Suppose one of your end-users received a phish. The workflow tool receives the phishing alert from the detection system and starts the process. First the tool will collect the data on the different entities within the email to get more context.The tool will scan and analyze the URLs within the email, and if there is an attachment, it will run it in a sandbox and try to find all of the threat intel. Next the tool will open and assign a ticket which includes the enriched data to assist in the manual investigation.  The analyst will take over with a manual process to deep dive into the alert, but there might be additional steps the workflow tool can help facilitate. The main objective of the tool is to speed up the process and keep it moving along, especially if multiple people are involved.

Another type of security automation tool does threat prioritization. Vendors say they will enhance the alert data and prioritize the information sent to your security analysts to streamline your incident response process. This way you won’t need to analyze everything. What they actually mean is they will ignore everything that is under a specified threshold.

Prioritization is essentially a conscious decision about what you are willing to let go without investigation—but you are never 100% sure that you can ignore something. It’s hard to determine if something is a legitimate risk or not without investigating it. Many breaches have occurred when alerts were not investigated. The advantage of prioritization is that your SOC analysts aren’t overwhelmed with too much to do.

Scripting tools are another type of security automation tool. Vendors say they will provide a way to enhance your IR by integrating your SecOps solutions in order to get a good result. What you really get is an open development framework with some of the APIs already pre-built, but eventually you need to build the playbooks you want. It will take you longer to do this and you need to have experts who know exactly what they are doing. Defining, building and testing the use cases can be very complicated. While the scenarios might sound easy, the fact is that there are many complications and the scripts won’t work in all situations. Basically you end up trading security analysts for programmers.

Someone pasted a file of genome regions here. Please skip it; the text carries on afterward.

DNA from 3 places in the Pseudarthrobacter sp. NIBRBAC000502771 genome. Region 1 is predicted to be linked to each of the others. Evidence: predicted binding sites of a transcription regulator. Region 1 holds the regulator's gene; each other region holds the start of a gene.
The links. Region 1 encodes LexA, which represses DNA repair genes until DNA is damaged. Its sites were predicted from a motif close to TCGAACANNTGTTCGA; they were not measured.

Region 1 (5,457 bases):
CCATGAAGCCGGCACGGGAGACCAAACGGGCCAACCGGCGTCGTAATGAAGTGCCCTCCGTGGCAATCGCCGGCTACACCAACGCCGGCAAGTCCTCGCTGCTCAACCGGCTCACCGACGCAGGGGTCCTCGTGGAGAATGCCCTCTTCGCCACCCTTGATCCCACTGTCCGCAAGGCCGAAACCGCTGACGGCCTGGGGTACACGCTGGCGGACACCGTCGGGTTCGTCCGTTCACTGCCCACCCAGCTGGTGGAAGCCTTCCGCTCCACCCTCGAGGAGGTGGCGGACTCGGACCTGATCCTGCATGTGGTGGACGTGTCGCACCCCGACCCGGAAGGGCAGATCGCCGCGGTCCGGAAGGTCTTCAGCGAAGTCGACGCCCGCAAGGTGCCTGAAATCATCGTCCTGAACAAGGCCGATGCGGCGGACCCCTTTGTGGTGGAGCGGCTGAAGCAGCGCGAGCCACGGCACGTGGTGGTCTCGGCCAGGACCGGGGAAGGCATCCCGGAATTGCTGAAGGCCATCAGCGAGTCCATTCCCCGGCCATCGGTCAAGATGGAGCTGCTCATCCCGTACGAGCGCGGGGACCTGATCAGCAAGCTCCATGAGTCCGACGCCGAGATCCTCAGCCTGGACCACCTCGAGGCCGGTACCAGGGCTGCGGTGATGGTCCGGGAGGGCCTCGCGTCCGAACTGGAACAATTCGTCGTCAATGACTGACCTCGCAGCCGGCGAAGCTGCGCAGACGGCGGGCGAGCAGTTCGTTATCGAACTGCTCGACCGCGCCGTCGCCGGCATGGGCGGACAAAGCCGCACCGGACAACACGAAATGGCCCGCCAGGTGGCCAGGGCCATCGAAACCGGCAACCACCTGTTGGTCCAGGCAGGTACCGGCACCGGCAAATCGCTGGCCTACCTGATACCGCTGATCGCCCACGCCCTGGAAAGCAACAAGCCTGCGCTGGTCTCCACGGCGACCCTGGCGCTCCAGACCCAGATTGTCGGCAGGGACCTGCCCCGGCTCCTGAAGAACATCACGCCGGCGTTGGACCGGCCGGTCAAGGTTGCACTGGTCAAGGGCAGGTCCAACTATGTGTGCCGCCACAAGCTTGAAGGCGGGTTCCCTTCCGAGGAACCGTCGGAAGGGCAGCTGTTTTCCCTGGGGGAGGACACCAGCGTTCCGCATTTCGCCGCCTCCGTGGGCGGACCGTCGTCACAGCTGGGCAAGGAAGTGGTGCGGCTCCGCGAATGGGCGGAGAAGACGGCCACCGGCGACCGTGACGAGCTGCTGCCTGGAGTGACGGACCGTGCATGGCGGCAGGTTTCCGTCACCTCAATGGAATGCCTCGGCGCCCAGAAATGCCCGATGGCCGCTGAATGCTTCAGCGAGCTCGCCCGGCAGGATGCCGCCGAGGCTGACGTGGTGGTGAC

Klinghofer says Hexadite’s security orchestration and automation tool, Automated Incident Response Solution (AIRS), investigates every alert. AIRS receives alerts from multiple detection and endpoint security systems, adds contextual intelligence and then automatically launches an investigation.

He says the system analyzes data from the network and endpoint devices using algorithms and tools to determine whether the alert is a false alarm, low-level threat, or security breach. Based on pre-defined policies and best practices codified in the logic of the solution, AIRS applies targeted mitigation efforts to stop the full extent of the breach. It follows the same processes and logic that SOC analysts would follow, but without human intervention. (See Hexadite's Automated Incident Response Solution narrows the gap between detection and response.)

With an increasing number of security threats being detected, and the growing shortage of security analysts, most enterprises will be looking for some sort of security automation tool to improve their IR capabilities. If your company is in the market for such a tool, be sure you understand just what it will do for you.